Like a lot of folks, the desire to create my own video games is what originally got me into computer programming. While I don’t play many video games these days, video game development still holds a special place in my heart. I’m especially fascinated by procedural generation techniques used in video games and many forms of computer art, so you’ll often find me creeping around the /r/roguelikedev and /r/generative subreddits.

Inspired by a recent post on /r/roguelikedev, I decided to try my hand at implementing a very basic dungeon generator using a random walk algorithm.

After getting our canvas set up, we can implement our basic random walk algorithm by starting in the center of our grid and moving in random directions, filling in each square we encounter as we come to it:

let pixelSize = 32;
let w = Math.floor(width / pixelSize);
let h = Math.floor(height / pixelSize);

let state = [];
let x = Math.floor(w / 2);
let y = Math.floor(h / 2);
let filled = 0;
let path = [];
let maxFilled = 500;

while (filled < maxFilled) {
    path.push(y * w + x);
    if (!state[y * w + x]) {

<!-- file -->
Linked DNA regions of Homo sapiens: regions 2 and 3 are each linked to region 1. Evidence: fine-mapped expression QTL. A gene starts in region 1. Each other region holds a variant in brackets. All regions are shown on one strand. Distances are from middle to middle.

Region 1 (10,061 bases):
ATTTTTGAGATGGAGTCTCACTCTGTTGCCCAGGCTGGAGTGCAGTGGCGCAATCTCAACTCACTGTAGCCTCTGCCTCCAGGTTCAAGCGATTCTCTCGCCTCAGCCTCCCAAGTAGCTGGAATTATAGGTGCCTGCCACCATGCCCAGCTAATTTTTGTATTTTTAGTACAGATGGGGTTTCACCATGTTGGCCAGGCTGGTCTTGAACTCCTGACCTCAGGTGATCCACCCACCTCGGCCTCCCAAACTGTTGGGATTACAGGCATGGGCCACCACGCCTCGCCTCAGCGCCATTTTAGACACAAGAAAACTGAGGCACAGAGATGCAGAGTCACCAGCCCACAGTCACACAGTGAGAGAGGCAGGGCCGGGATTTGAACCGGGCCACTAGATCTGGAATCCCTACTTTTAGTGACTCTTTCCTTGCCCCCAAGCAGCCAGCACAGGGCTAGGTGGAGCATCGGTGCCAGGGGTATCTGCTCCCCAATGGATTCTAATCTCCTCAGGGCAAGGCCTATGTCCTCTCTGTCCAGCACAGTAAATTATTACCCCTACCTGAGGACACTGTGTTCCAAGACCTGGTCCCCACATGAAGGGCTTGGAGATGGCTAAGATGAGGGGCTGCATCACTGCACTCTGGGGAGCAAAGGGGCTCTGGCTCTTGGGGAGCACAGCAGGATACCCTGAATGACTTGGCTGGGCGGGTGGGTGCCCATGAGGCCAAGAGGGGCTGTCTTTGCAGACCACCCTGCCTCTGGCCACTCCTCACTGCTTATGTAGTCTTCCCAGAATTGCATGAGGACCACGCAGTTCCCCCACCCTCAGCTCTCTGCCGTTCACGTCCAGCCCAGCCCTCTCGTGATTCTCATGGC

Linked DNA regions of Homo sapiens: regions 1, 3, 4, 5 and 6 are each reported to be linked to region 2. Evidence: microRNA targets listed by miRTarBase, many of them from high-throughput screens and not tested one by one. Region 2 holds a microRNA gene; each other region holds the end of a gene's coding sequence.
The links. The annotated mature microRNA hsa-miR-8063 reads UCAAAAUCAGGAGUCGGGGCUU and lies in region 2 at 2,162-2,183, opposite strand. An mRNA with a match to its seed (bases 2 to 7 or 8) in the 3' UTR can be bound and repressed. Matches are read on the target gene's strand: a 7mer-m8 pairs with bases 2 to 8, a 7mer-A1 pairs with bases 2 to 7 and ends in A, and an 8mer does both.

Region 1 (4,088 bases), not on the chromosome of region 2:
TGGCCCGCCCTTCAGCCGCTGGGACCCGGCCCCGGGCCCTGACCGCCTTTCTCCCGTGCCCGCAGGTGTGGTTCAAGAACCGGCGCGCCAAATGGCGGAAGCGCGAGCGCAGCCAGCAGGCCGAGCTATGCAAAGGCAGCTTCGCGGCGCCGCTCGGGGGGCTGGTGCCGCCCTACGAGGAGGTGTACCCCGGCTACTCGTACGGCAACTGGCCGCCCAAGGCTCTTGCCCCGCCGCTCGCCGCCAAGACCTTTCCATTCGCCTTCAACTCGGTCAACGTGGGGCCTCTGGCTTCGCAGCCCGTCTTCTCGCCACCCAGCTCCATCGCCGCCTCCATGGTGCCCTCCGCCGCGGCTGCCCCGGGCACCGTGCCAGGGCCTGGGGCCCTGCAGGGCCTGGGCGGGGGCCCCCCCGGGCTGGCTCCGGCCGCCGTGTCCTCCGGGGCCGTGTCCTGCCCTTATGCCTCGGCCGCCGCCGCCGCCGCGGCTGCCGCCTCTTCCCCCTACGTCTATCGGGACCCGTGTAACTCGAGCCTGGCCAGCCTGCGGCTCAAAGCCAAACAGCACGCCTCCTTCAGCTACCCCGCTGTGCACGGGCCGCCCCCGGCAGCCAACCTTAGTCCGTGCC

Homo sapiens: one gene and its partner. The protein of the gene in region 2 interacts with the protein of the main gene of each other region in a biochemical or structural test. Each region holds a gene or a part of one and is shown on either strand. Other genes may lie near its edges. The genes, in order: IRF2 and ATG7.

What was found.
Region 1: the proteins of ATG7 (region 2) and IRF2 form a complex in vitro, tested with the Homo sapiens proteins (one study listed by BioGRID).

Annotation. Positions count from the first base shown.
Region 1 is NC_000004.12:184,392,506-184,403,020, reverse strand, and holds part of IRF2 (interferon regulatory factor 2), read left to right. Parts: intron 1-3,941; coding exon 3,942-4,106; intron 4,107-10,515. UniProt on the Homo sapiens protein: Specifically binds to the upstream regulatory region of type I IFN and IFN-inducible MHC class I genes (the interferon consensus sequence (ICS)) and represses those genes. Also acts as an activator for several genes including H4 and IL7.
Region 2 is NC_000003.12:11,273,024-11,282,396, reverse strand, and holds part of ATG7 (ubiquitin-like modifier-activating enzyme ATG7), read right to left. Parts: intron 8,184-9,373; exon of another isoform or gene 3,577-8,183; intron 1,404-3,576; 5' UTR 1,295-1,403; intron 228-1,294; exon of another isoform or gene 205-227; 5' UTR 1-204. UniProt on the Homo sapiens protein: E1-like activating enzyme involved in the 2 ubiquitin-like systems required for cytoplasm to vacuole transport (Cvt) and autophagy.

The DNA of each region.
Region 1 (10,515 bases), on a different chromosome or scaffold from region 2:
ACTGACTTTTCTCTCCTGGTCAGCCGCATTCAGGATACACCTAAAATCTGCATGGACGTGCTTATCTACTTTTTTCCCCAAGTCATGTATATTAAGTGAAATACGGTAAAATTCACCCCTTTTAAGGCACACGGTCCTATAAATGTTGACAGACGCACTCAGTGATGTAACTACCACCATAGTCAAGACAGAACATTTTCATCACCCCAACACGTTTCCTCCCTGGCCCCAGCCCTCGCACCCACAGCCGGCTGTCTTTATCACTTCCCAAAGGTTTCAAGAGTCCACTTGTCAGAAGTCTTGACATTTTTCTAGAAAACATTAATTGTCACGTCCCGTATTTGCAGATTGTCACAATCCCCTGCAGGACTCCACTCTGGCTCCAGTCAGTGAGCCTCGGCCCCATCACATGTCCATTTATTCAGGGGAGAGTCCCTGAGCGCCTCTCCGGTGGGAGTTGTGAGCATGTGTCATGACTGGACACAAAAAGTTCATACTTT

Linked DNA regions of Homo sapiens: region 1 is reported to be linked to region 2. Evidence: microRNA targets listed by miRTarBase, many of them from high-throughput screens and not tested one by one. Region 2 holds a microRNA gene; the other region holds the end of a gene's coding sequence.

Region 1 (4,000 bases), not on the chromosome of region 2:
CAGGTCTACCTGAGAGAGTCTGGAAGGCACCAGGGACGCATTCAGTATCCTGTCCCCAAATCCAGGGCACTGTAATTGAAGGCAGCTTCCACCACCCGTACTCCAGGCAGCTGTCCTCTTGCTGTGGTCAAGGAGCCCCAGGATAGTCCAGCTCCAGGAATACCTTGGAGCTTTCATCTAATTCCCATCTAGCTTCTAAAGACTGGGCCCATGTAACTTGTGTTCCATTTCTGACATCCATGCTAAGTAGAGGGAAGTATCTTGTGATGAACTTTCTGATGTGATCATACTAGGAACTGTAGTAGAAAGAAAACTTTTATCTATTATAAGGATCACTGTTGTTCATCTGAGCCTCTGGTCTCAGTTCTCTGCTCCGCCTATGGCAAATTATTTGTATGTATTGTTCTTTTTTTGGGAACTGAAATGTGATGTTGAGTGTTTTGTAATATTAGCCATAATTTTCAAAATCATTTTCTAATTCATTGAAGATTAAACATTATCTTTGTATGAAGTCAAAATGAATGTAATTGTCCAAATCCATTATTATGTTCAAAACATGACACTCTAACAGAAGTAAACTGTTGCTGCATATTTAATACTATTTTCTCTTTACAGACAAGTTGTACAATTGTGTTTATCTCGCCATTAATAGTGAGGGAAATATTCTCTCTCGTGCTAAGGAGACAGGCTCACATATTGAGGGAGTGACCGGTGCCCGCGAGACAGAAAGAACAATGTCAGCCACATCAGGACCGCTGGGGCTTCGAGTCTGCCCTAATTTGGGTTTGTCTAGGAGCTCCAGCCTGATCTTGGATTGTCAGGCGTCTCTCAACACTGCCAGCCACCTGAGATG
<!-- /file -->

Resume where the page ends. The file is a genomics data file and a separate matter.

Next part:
state[y * w + x] = true;
    let [nx, ny] = getNextDirection(x, y);
    x += nx;
    y += ny;

Notice that we’re also keeping track of the sequence of steps, or the path we took to as we moved through our grid. Also notice that this isn’t particularly “good” code. That doesn’t matter as long as we’re having fun.

The getNextDirection function just returns a random direction, with a little added fanciness to keep our path from falling off our grid:

let getNextDirection = (cx, cy) => {
    let [x, y] = _.sample([[0, 1], [0, -1], [1, 0], [-1, 0]]);
    if (cx + x < 1 || cy + y < 1 || cx + x >= w - 1 || cy + y >= h - 1) {
        return getNextDirection(cx, cy);
    } else {
        return [x, y];

Animating this algorithm is its own microcosm of interesting divergences…

Once we have our fully filled out grid, we can flip our perspective and render the walls around the steps we took through the grid, rather than rendering the steps themselves:

We can add a path through our dungeon by removing the cycles from our path and tracing its newly simplified form through our grid. We could even hint at up and down stairways with orange dots at the beginning and end of our path.

This is a ridiculously simple algorithm, but what comes out of it absolutely pulls me in. What else lives in these dungeons? What kinds of things could we expect to find, and how would we bring those things to life?

Refresh the page to get more dunegons!